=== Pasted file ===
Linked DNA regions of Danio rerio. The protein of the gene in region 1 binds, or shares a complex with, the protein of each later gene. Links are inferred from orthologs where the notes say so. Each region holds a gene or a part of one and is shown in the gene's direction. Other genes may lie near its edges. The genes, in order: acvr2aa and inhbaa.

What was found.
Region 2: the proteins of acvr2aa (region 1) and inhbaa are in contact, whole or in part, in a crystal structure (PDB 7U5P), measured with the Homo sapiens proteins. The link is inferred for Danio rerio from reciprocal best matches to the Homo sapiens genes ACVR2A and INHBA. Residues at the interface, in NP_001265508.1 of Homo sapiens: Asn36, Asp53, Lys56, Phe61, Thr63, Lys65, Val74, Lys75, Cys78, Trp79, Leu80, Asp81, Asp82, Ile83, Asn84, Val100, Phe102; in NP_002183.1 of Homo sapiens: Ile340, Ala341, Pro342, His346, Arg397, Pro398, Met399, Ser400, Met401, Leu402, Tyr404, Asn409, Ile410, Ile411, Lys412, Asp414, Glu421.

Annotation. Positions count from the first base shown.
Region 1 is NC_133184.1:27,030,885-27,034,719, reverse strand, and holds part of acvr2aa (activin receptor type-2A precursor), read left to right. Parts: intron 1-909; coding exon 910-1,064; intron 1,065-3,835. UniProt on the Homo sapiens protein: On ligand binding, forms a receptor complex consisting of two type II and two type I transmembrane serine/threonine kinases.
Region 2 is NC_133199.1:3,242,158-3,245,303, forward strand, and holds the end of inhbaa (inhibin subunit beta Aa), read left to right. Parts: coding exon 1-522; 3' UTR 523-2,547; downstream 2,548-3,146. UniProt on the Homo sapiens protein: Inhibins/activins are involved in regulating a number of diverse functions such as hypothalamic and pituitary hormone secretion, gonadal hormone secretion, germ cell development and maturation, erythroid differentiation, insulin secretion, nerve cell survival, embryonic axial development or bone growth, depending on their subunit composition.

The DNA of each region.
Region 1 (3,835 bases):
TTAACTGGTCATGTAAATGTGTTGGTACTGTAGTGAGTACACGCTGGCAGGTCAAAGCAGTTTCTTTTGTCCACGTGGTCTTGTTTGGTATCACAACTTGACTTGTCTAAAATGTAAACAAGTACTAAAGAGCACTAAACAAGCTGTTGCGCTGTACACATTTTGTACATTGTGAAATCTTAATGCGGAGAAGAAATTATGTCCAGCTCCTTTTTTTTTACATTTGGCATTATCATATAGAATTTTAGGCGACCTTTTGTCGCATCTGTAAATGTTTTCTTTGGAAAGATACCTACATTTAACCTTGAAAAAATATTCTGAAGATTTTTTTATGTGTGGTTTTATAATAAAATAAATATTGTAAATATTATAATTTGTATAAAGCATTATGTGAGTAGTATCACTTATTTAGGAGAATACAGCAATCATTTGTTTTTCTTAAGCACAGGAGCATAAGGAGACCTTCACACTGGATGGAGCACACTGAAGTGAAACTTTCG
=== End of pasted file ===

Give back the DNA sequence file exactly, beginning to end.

Linked DNA regions of Danio rerio. The protein of the gene in region 1 binds, or shares a complex with, the protein of each later gene. Links are inferred from orthologs where the notes say so. Each region holds a gene or a part of one and is shown in the gene's direction. Other genes may lie near its edges. The genes, in order: acvr2aa and inhbaa.

What was found.
Region 2: the proteins of acvr2aa (region 1) and inhbaa are in contact, whole or in part, in a crystal structure (PDB 7U5P), measured with the Homo sapiens proteins. The link is inferred for Danio rerio from reciprocal best matches to the Homo sapiens genes ACVR2A and INHBA. Residues at the interface, in NP_001265508.1 of Homo sapiens: Asn36, Asp53, Lys56, Phe61, Thr63, Lys65, Val74, Lys75, Cys78, Trp79, Leu80, Asp81, Asp82, Ile83, Asn84, Val100, Phe102; in NP_002183.1 of Homo sapiens: Ile340, Ala341, Pro342, His346, Arg397, Pro398, Met399, Ser400, Met401, Leu402, Tyr404, Asn409, Ile410, Ile411, Lys412, Asp414, Glu421.

Annotation. Positions count from the first base shown.
Region 1 is NC_133184.1:27,030,885-27,034,719, reverse strand, and holds part of acvr2aa (activin receptor type-2A precursor), read left to right. Parts: intron 1-909; coding exon 910-1,064; intron 1,065-3,835. UniProt on the Homo sapiens protein: On ligand binding, forms a receptor complex consisting of two type II and two type I transmembrane serine/threonine kinases.
Region 2 is NC_133199.1:3,242,158-3,245,303, forward strand, and holds the end of inhbaa (inhibin subunit beta Aa), read left to right. Parts: coding exon 1-522; 3' UTR 523-2,547; downstream 2,548-3,146. UniProt on the Homo sapiens protein: Inhibins/activins are involved in regulating a number of diverse functions such as hypothalamic and pituitary hormone secretion, gonadal hormone secretion, germ cell development and maturation, erythroid differentiation, insulin secretion, nerve cell survival, embryonic axial development or bone growth, depending on their subunit composition.

The DNA of each region.
Region 1 (3,835 bases):
TTAACTGGTCATGTAAATGTGTTGGTACTGTAGTGAGTACACGCTGGCAGGTCAAAGCAGTTTCTTTTGTCCACGTGGTCTTGTTTGGTATCACAACTTGACTTGTCTAAAATGTAAACAAGTACTAAAGAGCACTAAACAAGCTGTTGCGCTGTACACATTTTGTACATTGTGAAATCTTAATGCGGAGAAGAAATTATGTCCAGCTCCTTTTTTTTTACATTTGGCATTATCATATAGAATTTTAGGCGACCTTTTGTCGCATCTGTAAATGTTTTCTTTGGAAAGATACCTACATTTAACCTTGAAAAAATATTCTGAAGATTTTTTTATGTGTGGTTTTATAATAAAATAAATATTGTAAATATTATAATTTGTATAAAGCATTATGTGAGTAGTATCACTTATTTAGGAGAATACAGCAATCATTTGTTTTTCTTAAGCACAGGAGCATAAGGAGACCTTCACACTGGATGGAGCACACTGAAGTGAAACTTTCG